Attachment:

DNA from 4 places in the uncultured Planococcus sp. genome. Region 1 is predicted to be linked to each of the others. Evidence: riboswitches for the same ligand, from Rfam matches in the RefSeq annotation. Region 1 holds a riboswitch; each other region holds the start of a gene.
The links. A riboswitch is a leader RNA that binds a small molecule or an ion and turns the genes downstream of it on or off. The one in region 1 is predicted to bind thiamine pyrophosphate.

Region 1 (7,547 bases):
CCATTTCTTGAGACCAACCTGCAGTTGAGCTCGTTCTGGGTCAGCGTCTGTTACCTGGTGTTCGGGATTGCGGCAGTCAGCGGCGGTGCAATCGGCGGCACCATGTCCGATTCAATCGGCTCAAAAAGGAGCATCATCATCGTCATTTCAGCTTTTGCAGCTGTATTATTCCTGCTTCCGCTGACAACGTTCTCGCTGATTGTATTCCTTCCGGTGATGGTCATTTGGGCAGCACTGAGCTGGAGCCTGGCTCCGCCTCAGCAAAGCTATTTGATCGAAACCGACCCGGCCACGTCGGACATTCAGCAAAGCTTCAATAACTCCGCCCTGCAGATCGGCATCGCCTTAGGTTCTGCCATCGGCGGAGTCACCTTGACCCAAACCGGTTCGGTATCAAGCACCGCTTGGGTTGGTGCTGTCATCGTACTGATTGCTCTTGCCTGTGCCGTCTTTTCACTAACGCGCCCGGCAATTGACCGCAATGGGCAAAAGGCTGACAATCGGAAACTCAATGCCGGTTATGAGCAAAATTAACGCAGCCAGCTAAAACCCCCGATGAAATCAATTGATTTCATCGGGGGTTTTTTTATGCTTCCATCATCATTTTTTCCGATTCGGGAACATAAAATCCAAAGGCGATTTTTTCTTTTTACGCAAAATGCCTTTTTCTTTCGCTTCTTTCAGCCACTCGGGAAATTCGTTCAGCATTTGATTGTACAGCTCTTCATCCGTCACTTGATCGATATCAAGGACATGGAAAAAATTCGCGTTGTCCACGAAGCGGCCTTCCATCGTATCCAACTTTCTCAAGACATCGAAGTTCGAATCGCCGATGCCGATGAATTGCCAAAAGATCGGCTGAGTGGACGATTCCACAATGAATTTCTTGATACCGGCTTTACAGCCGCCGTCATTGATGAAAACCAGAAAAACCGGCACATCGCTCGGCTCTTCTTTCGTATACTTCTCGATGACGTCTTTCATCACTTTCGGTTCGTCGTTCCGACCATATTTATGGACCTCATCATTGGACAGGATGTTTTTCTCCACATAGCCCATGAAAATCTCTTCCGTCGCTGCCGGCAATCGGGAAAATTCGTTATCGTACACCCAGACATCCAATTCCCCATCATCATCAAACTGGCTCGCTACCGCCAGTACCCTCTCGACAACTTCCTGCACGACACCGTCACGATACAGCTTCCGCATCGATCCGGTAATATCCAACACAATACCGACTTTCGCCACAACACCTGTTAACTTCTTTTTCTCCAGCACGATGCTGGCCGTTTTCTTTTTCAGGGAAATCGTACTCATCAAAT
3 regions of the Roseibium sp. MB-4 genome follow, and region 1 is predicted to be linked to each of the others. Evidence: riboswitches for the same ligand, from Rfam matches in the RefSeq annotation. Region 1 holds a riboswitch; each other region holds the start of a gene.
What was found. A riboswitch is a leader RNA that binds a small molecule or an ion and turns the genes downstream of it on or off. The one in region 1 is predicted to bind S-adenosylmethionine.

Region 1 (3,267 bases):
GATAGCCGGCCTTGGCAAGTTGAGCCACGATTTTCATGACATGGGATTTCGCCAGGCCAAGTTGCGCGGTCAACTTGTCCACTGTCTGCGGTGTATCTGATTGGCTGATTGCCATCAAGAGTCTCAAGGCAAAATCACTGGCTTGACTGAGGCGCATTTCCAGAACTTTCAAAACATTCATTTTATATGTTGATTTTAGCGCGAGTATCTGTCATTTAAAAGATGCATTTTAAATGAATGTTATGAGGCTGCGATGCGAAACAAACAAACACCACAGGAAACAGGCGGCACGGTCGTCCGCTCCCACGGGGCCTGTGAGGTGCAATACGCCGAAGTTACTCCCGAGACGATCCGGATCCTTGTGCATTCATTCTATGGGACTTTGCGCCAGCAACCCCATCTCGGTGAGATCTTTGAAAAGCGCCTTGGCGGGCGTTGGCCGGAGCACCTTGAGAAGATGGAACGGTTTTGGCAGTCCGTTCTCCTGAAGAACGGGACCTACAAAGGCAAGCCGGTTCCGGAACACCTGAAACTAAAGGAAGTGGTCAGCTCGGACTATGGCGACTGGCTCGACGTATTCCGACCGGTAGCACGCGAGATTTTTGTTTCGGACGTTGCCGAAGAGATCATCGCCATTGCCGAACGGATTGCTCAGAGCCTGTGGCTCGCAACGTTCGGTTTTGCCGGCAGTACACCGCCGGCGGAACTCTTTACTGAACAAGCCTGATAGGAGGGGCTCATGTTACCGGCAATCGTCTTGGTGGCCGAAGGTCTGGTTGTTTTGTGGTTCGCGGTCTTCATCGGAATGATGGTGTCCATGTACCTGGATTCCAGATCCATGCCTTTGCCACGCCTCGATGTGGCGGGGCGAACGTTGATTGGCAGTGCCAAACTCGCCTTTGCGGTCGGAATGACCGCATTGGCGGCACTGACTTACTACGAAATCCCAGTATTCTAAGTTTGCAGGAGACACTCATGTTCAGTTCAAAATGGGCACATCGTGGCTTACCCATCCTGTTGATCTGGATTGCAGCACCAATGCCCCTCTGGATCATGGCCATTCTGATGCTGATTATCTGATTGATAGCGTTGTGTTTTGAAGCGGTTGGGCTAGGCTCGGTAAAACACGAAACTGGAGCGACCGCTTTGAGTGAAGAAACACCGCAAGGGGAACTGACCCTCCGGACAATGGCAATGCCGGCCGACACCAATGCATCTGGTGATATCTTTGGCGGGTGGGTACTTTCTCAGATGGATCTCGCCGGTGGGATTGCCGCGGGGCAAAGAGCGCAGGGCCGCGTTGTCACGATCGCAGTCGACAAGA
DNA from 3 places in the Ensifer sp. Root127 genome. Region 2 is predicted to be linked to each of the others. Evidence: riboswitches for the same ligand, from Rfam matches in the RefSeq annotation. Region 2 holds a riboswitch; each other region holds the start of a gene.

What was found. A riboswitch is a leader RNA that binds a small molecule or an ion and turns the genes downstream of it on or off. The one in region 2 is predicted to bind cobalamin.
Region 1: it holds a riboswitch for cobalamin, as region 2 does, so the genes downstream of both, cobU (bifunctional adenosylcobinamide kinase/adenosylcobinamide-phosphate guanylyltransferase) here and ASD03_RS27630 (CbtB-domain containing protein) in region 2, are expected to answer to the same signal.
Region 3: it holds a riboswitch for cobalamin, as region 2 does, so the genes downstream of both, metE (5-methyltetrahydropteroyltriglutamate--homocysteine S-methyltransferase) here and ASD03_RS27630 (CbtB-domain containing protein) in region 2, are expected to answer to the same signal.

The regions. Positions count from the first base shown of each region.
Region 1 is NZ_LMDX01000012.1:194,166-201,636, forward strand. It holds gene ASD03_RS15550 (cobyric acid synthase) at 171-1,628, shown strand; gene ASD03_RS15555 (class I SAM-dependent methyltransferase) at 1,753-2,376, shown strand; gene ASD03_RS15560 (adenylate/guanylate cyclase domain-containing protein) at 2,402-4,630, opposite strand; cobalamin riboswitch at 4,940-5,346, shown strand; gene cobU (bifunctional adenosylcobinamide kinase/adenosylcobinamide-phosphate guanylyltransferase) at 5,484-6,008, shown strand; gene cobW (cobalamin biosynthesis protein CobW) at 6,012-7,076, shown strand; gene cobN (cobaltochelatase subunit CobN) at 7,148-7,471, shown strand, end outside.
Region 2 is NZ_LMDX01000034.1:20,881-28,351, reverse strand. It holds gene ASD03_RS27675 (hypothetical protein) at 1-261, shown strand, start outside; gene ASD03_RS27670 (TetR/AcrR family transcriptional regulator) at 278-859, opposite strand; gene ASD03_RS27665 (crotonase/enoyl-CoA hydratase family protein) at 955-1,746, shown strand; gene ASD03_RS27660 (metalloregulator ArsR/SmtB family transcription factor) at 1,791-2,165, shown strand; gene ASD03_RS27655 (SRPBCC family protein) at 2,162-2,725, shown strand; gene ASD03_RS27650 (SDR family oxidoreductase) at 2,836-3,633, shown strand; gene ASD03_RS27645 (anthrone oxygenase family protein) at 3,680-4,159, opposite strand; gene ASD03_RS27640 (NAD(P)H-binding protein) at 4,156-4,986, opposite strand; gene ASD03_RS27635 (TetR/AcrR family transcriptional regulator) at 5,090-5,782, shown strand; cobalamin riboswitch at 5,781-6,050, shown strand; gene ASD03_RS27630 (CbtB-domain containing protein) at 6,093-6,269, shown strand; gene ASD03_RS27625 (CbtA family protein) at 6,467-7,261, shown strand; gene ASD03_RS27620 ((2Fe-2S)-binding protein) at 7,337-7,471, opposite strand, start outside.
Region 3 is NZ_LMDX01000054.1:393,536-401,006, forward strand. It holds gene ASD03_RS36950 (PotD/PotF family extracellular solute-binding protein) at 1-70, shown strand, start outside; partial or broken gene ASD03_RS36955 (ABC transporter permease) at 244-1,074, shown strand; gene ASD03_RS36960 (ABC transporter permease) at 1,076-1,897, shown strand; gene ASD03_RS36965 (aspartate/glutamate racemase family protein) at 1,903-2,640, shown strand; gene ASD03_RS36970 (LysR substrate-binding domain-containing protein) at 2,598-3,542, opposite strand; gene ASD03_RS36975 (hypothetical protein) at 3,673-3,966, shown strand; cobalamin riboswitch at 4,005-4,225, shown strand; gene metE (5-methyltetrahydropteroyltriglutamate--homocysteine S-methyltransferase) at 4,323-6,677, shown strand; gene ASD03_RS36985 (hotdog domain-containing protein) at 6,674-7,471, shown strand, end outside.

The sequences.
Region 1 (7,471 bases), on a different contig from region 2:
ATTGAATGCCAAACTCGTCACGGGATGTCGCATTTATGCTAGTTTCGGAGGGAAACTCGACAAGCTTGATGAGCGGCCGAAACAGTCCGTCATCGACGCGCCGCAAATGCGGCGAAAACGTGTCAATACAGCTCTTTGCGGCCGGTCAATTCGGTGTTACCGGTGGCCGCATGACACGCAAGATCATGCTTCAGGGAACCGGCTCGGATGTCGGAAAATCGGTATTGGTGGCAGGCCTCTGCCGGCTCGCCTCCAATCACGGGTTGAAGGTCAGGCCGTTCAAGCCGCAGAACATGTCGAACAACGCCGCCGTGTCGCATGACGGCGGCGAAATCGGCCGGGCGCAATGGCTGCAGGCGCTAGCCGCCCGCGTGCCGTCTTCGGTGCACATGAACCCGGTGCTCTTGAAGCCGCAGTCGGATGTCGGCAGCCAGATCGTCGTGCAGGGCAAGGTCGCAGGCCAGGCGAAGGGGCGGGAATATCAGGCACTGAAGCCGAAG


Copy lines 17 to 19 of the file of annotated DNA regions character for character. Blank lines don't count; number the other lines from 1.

The sequences.
Region 1 (7,471 bases), on a different contig from region 2:
ATTGAATGCCAAACTCGTCACGGGATGTCGCATTTATGCTAGTTTCGGAGGGAAACTCGACAAGCTTGATGAGCGGCCGAAACAGTCCGTCATCGACGCGCCGCAAATGCGGCGAAAACGTGTCAATACAGCTCTTTGCGGCCGGTCAATTCGGTGTTACCGGTGGCCGCATGACACGCAAGATCATGCTTCAGGGAACCGGCTCGGATGTCGGAAAATCGGTATTGGTGGCAGGCCTCTGCCGGCTCGCCTCCAATCACGGGTTGAAGGTCAGGCCGTTCAAGCCGCAGAACATGTCGAACAACGCCGCCGTGTCGCATGACGGCGGCGAAATCGGCCGGGCGCAATGGCTGCAGGCGCTAGCCGCCCGCGTGCCGTCTTCGGTGCACATGAACCCGGTGCTCTTGAAGCCGCAGTCGGATGTCGGCAGCCAGATCGTCGTGCAGGGCAAGGTCGCAGGCCAGGCGAAGGGGCGGGAATATCAGGCACTGAAGCCGAAG